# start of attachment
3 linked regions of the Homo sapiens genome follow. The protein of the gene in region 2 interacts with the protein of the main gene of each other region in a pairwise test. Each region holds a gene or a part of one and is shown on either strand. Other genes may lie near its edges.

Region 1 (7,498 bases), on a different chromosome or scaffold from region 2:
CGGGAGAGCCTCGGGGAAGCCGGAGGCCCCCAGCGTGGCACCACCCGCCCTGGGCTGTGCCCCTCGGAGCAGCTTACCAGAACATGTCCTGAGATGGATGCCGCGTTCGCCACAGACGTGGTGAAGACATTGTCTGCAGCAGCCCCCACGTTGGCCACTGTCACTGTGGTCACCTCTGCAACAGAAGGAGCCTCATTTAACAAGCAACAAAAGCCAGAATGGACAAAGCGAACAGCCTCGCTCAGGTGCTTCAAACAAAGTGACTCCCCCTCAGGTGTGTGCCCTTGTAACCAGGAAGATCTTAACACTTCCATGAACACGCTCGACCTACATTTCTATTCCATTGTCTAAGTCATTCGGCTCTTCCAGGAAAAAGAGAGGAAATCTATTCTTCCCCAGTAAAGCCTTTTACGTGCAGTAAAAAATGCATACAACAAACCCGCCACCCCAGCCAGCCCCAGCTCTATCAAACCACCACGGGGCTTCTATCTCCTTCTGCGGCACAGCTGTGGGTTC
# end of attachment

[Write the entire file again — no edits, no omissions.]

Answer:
3 linked regions of the Homo sapiens genome follow. The protein of the gene in region 2 interacts with the protein of the main gene of each other region in a pairwise test. Each region holds a gene or a part of one and is shown on either strand. Other genes may lie near its edges.

Region 1 (7,498 bases), on a different chromosome or scaffold from region 2:
CGGGAGAGCCTCGGGGAAGCCGGAGGCCCCCAGCGTGGCACCACCCGCCCTGGGCTGTGCCCCTCGGAGCAGCTTACCAGAACATGTCCTGAGATGGATGCCGCGTTCGCCACAGACGTGGTGAAGACATTGTCTGCAGCAGCCCCCACGTTGGCCACTGTCACTGTGGTCACCTCTGCAACAGAAGGAGCCTCATTTAACAAGCAACAAAAGCCAGAATGGACAAAGCGAACAGCCTCGCTCAGGTGCTTCAAACAAAGTGACTCCCCCTCAGGTGTGTGCCCTTGTAACCAGGAAGATCTTAACACTTCCATGAACACGCTCGACCTACATTTCTATTCCATTGTCTAAGTCATTCGGCTCTTCCAGGAAAAAGAGAGGAAATCTATTCTTCCCCAGTAAAGCCTTTTACGTGCAGTAAAAAATGCATACAACAAACCCGCCACCCCAGCCAGCCCCAGCTCTATCAAACCACCACGGGGCTTCTATCTCCTTCTGCGGCACAGCTGTGGGTTC